Dell sells RSA Security to private equity firm for $2 billion

With RSA Conference just around the corner, Dell announced it has agreed to sell RSA to private equity firm Symphony Technology Group for approximately $2 billion.

Less than one week away from RSA Conference 2020, Dell has agreed to sell RSA Security for more than $2 billion.

On Tuesday, a consortium of investors led by Symphony Technology Group (STG) agreed to acquire RSA in an all-cash transaction for $2.075 billion. The consortium includes Ontario Teachers' Pension Plan Board and AlpInvest Partners. The deal includes the purchase of products such as RSA NetWitness Platform and RSA SecurID, as well as RSA Conference, the world's largest infosec event.

RSA Security, an identity and access management vendor, was acquired by the storage giant EMC in 2006 for just under $2.1 billion in cash. The acquisition was intended to help customers manage access to data. At the time, much of RSA's success was credited to its popular portfolio of SecurID multifactor authentication and its BSafe line of encryption and privacy products. RSA joined Dell with the acquisition of EMC in 2015.

Now, RSA will switch hands to STG, a private equity firm headquartered in Palo Alto, Calif. STG's portfolio includes several companies in data analytics and e-commerce software, but prior to the acquisition of RSA, the firm's presence in cybersecurity was limited to cyber risk vendor RedSeal.

"This is the right long-term strategy for Dell, RSA and our collective customers and partners," said Jeff Clarke, COO and vice chairman of Dell Technologies, in a press statement. "The transaction will further simplify our business and product portfolio. It also allows Dell Technologies to focus on our strategy to build automated and intelligent security into infrastructure, platforms and devices to keep data safe, protected and resilient."

The Wall Street Journal first reported the impending acquisition on Monday night.

RSA President Rohit Ghai said the acquisition is the right move for the company's future.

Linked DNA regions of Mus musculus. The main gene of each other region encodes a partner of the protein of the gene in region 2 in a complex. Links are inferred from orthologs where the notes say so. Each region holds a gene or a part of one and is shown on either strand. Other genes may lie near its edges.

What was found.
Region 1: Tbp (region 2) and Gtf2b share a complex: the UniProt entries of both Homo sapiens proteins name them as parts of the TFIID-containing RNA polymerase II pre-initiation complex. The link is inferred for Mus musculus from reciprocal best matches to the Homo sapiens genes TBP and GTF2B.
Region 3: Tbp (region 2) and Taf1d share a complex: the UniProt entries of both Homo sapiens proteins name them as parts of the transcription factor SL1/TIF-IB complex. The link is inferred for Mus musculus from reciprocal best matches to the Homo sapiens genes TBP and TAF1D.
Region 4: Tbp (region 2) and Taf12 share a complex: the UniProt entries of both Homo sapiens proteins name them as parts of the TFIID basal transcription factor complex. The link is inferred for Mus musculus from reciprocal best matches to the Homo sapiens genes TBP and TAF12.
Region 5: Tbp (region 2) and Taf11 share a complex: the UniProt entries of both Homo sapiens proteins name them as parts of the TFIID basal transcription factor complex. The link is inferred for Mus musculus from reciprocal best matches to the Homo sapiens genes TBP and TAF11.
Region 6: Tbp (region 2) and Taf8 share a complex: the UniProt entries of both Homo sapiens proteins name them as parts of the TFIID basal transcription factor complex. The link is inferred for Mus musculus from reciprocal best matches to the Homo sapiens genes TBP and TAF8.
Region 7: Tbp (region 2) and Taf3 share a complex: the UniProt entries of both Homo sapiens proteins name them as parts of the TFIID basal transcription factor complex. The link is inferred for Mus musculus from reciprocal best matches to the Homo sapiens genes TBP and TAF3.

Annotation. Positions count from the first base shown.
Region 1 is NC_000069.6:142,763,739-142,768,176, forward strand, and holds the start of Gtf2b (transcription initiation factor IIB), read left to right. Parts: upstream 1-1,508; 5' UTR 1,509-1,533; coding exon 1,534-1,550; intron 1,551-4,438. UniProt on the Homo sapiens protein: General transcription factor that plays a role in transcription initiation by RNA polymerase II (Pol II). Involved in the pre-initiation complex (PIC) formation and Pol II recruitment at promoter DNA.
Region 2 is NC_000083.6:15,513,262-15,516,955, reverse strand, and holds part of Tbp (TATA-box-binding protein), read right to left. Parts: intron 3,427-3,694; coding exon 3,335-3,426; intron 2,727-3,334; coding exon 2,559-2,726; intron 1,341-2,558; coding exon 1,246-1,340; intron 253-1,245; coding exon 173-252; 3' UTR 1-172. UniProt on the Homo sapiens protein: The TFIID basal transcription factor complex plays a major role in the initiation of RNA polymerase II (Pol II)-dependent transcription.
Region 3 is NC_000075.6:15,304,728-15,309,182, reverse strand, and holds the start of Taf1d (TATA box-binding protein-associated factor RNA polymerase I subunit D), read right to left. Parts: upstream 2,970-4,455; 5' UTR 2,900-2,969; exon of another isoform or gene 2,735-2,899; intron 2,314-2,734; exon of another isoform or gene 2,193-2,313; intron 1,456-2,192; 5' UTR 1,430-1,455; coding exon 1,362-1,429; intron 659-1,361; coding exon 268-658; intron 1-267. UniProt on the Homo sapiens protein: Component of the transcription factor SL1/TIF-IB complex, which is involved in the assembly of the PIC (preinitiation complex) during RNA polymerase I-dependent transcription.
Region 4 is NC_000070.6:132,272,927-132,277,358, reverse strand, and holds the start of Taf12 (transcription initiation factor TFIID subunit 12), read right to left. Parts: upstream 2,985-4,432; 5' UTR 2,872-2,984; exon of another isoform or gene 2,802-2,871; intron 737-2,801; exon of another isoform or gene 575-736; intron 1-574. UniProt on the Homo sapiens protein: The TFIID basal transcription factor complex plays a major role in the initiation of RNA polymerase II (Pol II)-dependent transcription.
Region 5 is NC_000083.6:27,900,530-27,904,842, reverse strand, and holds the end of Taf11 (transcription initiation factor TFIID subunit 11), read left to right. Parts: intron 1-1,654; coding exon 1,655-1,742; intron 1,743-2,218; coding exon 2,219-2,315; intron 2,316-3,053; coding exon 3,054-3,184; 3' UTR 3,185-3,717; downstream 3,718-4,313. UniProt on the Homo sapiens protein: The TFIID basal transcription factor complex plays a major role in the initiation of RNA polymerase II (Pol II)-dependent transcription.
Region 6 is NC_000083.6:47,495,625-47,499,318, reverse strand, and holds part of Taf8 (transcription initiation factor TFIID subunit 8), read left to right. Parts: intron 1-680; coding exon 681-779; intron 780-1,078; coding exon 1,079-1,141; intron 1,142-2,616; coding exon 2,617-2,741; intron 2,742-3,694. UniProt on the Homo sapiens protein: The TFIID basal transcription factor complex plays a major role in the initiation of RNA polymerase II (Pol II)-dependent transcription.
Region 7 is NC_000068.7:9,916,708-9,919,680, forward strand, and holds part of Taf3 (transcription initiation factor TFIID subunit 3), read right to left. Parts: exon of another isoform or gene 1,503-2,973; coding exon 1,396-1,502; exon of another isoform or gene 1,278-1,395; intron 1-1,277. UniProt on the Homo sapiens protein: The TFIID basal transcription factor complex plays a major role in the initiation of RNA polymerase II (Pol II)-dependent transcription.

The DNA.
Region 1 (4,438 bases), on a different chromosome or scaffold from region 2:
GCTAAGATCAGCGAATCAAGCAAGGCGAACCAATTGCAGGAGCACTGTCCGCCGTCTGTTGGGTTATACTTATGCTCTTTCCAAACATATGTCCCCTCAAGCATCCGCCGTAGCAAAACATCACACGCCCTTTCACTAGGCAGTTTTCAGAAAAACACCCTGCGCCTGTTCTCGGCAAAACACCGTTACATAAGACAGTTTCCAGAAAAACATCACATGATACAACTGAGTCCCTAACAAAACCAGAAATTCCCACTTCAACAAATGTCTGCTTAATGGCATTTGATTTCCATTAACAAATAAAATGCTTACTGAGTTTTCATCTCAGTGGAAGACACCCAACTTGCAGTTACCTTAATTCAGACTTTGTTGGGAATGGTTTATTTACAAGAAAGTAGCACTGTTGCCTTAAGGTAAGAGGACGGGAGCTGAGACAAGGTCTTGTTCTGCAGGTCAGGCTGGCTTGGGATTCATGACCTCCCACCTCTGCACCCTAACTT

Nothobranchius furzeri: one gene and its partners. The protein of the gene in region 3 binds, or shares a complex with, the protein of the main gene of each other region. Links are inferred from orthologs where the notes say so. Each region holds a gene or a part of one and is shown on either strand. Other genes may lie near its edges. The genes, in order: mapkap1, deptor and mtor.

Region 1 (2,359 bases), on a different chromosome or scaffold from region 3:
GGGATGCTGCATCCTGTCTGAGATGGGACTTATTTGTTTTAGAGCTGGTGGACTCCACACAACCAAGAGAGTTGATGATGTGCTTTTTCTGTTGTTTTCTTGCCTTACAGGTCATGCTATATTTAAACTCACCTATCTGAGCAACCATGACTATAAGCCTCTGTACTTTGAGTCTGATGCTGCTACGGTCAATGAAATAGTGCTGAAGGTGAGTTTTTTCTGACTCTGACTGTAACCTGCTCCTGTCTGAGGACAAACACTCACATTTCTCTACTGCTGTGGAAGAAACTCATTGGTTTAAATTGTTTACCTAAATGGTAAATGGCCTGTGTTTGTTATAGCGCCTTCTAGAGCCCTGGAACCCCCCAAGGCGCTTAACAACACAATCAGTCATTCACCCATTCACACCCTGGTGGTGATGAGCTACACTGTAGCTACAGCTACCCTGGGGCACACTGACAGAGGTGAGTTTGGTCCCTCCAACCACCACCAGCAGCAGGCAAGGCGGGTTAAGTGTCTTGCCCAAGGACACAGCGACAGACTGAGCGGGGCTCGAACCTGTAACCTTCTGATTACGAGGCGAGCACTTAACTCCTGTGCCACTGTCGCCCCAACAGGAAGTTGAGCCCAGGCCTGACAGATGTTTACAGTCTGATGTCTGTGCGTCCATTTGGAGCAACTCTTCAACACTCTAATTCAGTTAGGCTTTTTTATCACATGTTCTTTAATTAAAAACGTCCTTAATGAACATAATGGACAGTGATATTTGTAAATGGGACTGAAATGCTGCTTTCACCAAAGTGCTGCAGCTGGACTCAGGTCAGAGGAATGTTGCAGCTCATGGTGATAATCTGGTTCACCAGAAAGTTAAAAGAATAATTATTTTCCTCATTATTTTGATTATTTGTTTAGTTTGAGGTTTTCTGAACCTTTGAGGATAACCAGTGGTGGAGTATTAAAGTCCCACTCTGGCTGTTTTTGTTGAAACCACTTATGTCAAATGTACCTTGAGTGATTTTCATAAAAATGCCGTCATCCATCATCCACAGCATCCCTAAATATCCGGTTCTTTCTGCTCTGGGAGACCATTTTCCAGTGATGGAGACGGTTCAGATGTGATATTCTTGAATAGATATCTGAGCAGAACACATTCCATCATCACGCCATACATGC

"In determining the best way to support our customers' digital journeys, we sought a partner that was enthusiastic about RSA's mission; committed to our customer and partner base; and interested in unleashing the power of our talent, experience, and tremendous growth potential," Ghai said in a blog post. "Symphony Technology Group (STG) fully supports our vision, and with a more independent configuration, we expect to be in an even better position to accelerate innovation, ensure customer success with our portfolio of on-prem and cloud solutions, and expand opportunities for our partner ecosystem."

The transaction is expected to close in the next six to nine months.

Eric Parizo, senior analyst at Omdia (formerly Ovum), said the closing price for RSA was somewhat surprising since EMC acquired the vendor for roughly the same amount more than a decade ago. That reflected a "brutal reality" that RSA gained no value over the last 13 years under EMC and Dell.

"There have been a variety of factors regarding the valuation. One is that the combination of technologies it has developed -- GRC, anti-fraud, identity and threat defense -- simply don't complement each other very well. Few enterprises are looking to buy all of these technologies together," Parizo said via email. "The other big one is that RSA has been out-innovated by competitors. SecurID and its other IAM technologies are perceived as outdated when compared to upstart competitors like Ping, Okta, and Duo [since purchased by Cisco], while its Archer GRC portfolio has been slow to adapt to the cloud in a segment where SaaS-based applications are becoming table-stakes."

Steve Brasen, managing research director at Enterprise Management Associates, said the acquisition will be a positive for RSA. "I think Dell has been fishing around for a buyer for quite some time. I don't think they ever had a plan for RSA. They acquired it as part of EMC and it makes sense for them to regain some capital by selling," he said.

Brasen added that RSA still has a strong position in the IAM market and is poised to capitalize on opportunities around intelligence-based multifactor authentication. "Sixty-five percent of companies that have already adopted an identity and management platform are planning to change their platform within the next year," he said. "We are seeing a vast migration from legacy two-factor authentication to more advanced multifactor and it's happening this year and RSA is right in the middle of that. Looking at their position in the marketplace, I think it's promising and spinning off from Dell will create market opportunities for them."

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